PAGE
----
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Money Shot: State gun law could cost local municipalities 

"The borough would be penalized for trying to make the streets safer."

A bill floating around the state legislature would punish municipalities that have passed laws regulating firearms, including controversial lost-or-stolen handgun ordinances. The bill would require them to pay legal fees and damages to people who sue local governments for enacting measures that supersede state law.

Gun-rights activists hail the bill as a way to thwart what they consider to be overreaching gun-control measures, which cities like Pittsburgh — one of the first major cities to enact the measure — aren't even enforcing. Critics of the bill, meanwhile, call it "cowardly," arguing that it will force municipalities to choose between protecting their communities and paying off the National Rifle Association. 

"This is a threat to cities," says Max Nacheman, executive director of CeaseFirePA, an anti-gun-violence group. "They're trying to crack down on towns that aren't following the agenda of the NRA."

House Bill 1523, introduced by state Rep. Daryl Metcalfe (R-Butler) last May, allows a person charged under one of these so-called anti-gun regulations to sue the municipality that enacted the ordinance and extract legal fees and civil damages.

The legislation, expected to come up for a vote in the House Judiciary Committee this month, would impose the financial punishment on a rising scale, depending on how and when the local government addresses the lawsuit. If the ordinance is rescinded within 30 days of the legal action, but before a judge makes a ruling in the case, the local government would have to reimburse the plaintiff for "actual damages" and attorney fees.

If the ordinance isn't withdrawn before the court rules in favor of the plaintiff, that financial punishment is triple the actual damage plus attorneys' fee. 

Metcalfe's bill, which currently has 45 co-sponsors, is particularly disconcerting to cities and townships that have enacted lost-or-stolen handgun ordinances in the past few years. Pittsburgh's measure, passed in 2008, requires gun owners whose firearms are lost or stolen to report the incident within 72 hours. The law is meant to fight "straw purchasing" — weapons being bought legally and then sold or given to people unable to make a legal purchase. 

To date, 30 municipalities, including Philadelphia, West Mifflin and Wilkinsburg, have passed similar laws.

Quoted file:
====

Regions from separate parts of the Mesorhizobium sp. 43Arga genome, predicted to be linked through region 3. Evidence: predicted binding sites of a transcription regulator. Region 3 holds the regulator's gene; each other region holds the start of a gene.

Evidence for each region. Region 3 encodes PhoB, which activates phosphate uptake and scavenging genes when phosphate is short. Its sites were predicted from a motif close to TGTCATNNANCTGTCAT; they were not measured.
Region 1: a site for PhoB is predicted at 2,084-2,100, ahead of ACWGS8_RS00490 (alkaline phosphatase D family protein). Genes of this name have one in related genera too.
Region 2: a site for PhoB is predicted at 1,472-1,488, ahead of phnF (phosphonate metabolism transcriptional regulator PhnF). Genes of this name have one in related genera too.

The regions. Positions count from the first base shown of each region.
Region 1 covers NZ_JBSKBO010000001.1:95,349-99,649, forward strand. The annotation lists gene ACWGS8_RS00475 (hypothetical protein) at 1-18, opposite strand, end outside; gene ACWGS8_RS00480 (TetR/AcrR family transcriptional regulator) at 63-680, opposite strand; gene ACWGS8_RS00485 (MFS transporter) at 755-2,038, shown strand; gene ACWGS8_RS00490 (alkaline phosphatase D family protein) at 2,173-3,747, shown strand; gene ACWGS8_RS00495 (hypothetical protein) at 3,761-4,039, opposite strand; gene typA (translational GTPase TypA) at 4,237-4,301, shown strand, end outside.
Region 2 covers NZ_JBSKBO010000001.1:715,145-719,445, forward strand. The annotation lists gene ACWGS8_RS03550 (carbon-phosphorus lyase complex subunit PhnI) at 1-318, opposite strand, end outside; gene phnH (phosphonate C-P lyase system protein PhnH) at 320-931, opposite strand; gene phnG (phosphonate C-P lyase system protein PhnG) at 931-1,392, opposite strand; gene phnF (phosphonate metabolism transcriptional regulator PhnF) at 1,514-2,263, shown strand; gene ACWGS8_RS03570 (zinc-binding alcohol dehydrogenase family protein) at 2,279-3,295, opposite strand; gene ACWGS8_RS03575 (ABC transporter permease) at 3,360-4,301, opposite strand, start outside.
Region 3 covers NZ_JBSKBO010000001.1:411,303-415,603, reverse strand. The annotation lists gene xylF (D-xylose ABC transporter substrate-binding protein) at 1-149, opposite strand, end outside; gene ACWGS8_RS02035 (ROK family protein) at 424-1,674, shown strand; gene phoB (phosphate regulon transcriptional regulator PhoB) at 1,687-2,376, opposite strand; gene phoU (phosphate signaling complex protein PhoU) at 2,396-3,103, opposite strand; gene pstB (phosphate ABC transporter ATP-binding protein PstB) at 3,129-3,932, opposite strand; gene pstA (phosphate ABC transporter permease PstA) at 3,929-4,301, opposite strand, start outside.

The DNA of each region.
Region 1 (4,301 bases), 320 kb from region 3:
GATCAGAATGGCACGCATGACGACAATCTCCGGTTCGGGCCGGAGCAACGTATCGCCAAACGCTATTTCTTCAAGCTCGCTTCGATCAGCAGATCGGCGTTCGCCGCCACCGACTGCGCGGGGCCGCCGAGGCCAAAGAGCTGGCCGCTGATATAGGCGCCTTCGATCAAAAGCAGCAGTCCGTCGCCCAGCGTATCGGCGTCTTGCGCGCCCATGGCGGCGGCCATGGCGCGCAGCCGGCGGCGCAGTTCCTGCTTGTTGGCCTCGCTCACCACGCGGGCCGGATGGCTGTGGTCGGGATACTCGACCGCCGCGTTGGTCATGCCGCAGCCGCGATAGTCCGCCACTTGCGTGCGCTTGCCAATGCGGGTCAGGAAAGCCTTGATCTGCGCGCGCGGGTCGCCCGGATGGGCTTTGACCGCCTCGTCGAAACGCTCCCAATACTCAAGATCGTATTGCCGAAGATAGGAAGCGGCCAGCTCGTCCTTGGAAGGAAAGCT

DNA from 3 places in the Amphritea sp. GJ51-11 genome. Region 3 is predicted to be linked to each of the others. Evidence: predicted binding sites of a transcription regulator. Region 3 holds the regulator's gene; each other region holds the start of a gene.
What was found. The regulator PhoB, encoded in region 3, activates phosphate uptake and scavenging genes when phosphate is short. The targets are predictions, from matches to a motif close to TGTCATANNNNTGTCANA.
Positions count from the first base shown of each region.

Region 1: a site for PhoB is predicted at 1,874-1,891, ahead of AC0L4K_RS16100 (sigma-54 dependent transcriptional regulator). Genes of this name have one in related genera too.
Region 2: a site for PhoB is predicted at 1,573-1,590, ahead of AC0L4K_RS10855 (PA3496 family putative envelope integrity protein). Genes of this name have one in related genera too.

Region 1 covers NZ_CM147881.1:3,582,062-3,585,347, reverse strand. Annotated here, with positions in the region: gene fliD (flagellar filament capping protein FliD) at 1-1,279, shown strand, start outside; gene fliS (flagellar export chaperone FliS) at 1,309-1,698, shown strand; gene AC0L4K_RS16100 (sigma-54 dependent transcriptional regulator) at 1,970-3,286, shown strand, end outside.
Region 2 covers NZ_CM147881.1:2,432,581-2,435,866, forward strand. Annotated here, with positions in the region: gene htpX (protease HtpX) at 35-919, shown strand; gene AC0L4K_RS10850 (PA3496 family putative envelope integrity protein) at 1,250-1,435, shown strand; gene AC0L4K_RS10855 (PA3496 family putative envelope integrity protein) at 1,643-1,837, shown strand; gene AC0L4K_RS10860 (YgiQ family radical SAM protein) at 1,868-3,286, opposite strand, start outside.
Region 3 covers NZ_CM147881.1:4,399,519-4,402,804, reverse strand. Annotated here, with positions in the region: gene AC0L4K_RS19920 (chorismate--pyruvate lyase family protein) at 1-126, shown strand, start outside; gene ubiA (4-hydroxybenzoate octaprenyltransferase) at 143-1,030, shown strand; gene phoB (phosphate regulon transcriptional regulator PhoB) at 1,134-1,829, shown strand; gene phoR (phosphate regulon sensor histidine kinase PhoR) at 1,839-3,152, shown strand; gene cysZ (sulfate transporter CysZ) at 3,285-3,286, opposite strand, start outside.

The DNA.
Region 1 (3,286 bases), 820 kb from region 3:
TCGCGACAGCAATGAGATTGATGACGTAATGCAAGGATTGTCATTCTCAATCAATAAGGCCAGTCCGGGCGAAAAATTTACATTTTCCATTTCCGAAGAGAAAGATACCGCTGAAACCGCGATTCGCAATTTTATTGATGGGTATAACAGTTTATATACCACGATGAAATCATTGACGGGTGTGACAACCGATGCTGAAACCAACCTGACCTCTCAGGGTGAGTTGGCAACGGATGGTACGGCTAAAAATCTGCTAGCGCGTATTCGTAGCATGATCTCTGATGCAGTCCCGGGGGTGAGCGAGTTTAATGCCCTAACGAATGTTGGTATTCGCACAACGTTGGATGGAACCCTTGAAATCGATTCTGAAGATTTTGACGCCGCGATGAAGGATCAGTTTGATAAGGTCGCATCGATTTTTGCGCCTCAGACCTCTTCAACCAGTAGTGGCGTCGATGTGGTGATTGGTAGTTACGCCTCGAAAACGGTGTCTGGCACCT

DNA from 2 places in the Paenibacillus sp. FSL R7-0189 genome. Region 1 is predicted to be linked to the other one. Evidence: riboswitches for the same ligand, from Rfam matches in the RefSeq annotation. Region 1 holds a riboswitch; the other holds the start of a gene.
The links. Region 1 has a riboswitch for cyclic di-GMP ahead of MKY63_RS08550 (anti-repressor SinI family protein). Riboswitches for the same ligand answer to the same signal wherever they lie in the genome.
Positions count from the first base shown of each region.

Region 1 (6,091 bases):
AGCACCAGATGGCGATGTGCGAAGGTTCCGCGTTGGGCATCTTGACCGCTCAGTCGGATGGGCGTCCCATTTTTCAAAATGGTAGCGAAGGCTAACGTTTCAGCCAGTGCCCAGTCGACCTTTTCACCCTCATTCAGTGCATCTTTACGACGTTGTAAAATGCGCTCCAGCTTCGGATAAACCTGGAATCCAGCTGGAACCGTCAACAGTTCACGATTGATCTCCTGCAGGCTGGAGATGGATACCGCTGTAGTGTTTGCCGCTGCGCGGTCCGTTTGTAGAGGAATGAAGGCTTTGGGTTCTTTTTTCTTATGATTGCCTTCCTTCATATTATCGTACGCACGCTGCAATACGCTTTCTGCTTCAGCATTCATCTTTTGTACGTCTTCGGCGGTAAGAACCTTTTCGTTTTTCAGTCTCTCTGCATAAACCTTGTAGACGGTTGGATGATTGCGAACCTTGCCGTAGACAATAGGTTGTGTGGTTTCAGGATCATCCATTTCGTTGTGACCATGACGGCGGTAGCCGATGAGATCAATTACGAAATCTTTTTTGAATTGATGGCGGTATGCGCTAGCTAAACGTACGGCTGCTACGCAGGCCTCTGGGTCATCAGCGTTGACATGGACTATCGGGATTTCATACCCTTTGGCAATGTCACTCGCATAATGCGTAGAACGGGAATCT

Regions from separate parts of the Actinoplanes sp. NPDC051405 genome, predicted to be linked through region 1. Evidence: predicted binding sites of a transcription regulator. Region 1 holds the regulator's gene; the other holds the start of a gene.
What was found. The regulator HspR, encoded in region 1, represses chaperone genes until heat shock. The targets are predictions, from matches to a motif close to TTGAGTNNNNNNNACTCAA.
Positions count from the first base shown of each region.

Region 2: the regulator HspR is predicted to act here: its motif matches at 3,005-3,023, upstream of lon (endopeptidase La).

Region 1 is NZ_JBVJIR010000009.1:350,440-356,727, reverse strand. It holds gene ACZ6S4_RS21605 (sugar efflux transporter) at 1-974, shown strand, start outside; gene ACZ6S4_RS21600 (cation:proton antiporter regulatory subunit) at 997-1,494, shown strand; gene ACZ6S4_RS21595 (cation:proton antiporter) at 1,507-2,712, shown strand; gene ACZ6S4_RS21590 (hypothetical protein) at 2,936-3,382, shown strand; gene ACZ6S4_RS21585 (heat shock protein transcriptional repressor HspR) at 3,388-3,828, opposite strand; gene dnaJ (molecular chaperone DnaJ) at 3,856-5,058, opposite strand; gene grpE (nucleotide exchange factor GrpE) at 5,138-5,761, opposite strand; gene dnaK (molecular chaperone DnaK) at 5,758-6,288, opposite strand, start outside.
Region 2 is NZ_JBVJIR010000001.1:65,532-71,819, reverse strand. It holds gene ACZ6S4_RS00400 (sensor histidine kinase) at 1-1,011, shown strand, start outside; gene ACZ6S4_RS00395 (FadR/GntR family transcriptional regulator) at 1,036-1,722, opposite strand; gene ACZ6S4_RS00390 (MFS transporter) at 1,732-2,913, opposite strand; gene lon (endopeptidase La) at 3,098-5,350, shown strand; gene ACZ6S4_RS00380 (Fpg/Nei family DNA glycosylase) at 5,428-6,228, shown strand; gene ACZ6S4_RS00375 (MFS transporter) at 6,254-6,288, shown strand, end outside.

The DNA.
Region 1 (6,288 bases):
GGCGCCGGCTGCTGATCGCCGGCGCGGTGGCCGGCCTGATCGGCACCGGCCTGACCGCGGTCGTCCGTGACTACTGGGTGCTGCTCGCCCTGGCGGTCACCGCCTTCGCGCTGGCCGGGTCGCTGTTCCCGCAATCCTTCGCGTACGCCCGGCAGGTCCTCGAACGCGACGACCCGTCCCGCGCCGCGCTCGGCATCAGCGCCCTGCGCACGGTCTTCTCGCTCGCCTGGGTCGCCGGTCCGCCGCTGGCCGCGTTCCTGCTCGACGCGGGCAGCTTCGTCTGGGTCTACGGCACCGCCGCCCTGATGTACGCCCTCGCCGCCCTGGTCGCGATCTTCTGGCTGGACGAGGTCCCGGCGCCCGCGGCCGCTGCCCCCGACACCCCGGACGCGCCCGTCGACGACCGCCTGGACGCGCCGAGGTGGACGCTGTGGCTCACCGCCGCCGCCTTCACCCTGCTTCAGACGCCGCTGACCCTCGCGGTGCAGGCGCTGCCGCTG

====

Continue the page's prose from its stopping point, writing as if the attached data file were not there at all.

"[Metcalfe's bill] makes no sense to me," says Pittsburgh City Councilor Bruce Kraus, who helped pass the city's lost-or-stolen handgun ordinance. "Here you have an elected official encouraging individuals to bring lawsuits against government."

"It's confusing," agrees West Mifflin Mayor Chris Kelly. Under the legislation, he says, "The borough [would be] penalized for trying to make the streets safer."

In 2009, the NRA sued Pittsburgh over its lost-or-stolen handgun ordinance. But a Common Pleas judge dismissed the lawsuit because the NRA didn't have standing to challenge an ordinance that had yet to be enforced by the city. 

The absence of enforcement has resulted in some finger-pointing. Police officials have said they have yet to charge anyone under the law because they're awaiting an enforcement "protocol" from the city's law department. The law department, in turn, has countered that the police don't need any special directives to begin charging people under the ordinance.

"Pittsburgh desperately needed their lost-or-stolen [handgun] ordinance, but no one has been charged under it," says Kim Stolfer, a supporter of Metcalfe's legislation who chairs Firearms Owners Against Crime, a gun-rights group. "None of these laws have stopped crime."

Stolfer says local municipalities that have passed lost-or-stolen handgun laws have overstepped their authority. 

"I do not believe local municipalities can institute laws that supersede state law," agrees state Rep. Harry Readshaw (D-Allegheny), one of the Metcalfe bill's co-sponsors. Metcalfe did not return phone calls for comment.

Readshaw, whose district includes towns like West Homestead, which have passed lost-or-stolen handgun ordinances, denies that HB 1523 is in any way an attack on local government. "I don't find it to be threatening to municipalities," he says. 

Daniel Vice, however, disagrees. 

Vice, a senior attorney for the Brady Center to Prevent Gun Violence, says Metcalfe's bill is very much a bold threat to municipalities that have passed lost-or-stolen handgun ordinances, or those planning to do so in the future. 

He says the legislation closely resembles a bill that passed in Florida last year. The Sunshine State's measure, called the Penalties for Violating Firearms Pre-emption Law, forces local municipalities to repeal any regulations or ordinances that violate the state's firearms pre-emption law of 1987. Since the law went into effect in October, cities like Miami Beach have been removing gun-control laws from their books. 

Vice, who is convinced such legislation stinks of NRA influence, worries that Metcalfe's bill could have the same effect in Pennsylvania.

"It puts cities in a terrible position," he says. "Either protect the community from gun violence, or deplete your resources to pay the NRA money."  

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